Ruweishid was constructed in 2003, after a decree from King Hussein ordered that refugees stranded in the “No Man’s Land” between Iraq and Jordan, be allowed safe harbor within Jordan proper.
Unfortunately, the refugees soon found conditions in Jordan’s Eastern Desert were not much more hospitable than the No Man’s Land. Although they are safe from random killings and the violence of Iraq’s war zone, not much else is better.
Refugees there suffer from the heat in summer and cold in winter. Poisonous insects are rampant, while water and electricity are a scarce commodity.
Many of the refugees you will hear in this video are teachers, they are struggling to provide their children an education. This is harder than even one might be able to imagine, they lack school books and even pencils and paper are scarce.
Against everything they are surviving, and have been there now for three years. They aren’t allowed to leave the camp, except for medical emergencies, and visitors may only come with permission from the Ministry of Interior or the United Nations High Commission for Refugees.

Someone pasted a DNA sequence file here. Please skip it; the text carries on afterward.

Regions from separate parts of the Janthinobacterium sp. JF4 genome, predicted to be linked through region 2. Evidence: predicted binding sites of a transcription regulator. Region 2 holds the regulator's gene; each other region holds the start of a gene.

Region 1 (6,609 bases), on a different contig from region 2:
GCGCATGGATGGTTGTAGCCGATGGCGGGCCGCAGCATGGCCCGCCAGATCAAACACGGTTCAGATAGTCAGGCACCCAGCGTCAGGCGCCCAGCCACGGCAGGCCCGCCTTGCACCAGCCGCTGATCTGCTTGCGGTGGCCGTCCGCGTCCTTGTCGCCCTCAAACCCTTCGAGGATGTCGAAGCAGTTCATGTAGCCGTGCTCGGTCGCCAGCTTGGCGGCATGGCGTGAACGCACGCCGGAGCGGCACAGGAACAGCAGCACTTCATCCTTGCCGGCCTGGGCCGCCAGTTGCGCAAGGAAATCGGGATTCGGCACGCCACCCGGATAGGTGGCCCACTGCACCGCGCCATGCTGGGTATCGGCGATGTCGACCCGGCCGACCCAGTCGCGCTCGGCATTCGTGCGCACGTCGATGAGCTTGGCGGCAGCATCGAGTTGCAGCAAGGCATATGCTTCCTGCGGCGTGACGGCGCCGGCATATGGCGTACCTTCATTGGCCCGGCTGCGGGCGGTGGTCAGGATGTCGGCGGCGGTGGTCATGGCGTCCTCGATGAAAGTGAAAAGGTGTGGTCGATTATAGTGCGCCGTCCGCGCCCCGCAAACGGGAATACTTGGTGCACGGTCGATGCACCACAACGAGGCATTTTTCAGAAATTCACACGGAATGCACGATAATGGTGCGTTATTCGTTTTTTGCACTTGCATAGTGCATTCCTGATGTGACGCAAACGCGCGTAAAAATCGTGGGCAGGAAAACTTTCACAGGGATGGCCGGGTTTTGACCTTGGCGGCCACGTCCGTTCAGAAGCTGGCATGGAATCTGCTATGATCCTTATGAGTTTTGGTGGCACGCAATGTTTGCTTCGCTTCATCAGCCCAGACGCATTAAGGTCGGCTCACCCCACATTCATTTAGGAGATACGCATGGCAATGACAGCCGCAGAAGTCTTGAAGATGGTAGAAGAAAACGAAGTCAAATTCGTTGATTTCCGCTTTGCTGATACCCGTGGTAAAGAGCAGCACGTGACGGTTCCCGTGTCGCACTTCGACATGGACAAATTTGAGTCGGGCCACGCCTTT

I have not included much footage of the camp in this segment, wanting the faces of the refugees to speak to you themselves. I will be including another video post of much of the b-roll from Ruweishid.
Next week we hope to bring the first segment of newly recorded footage from Baghdad, if this proves impossible, we will have another segment, likely focusing on a conference here in Amman last week, examining the possibilities for non-violence in Iraq.
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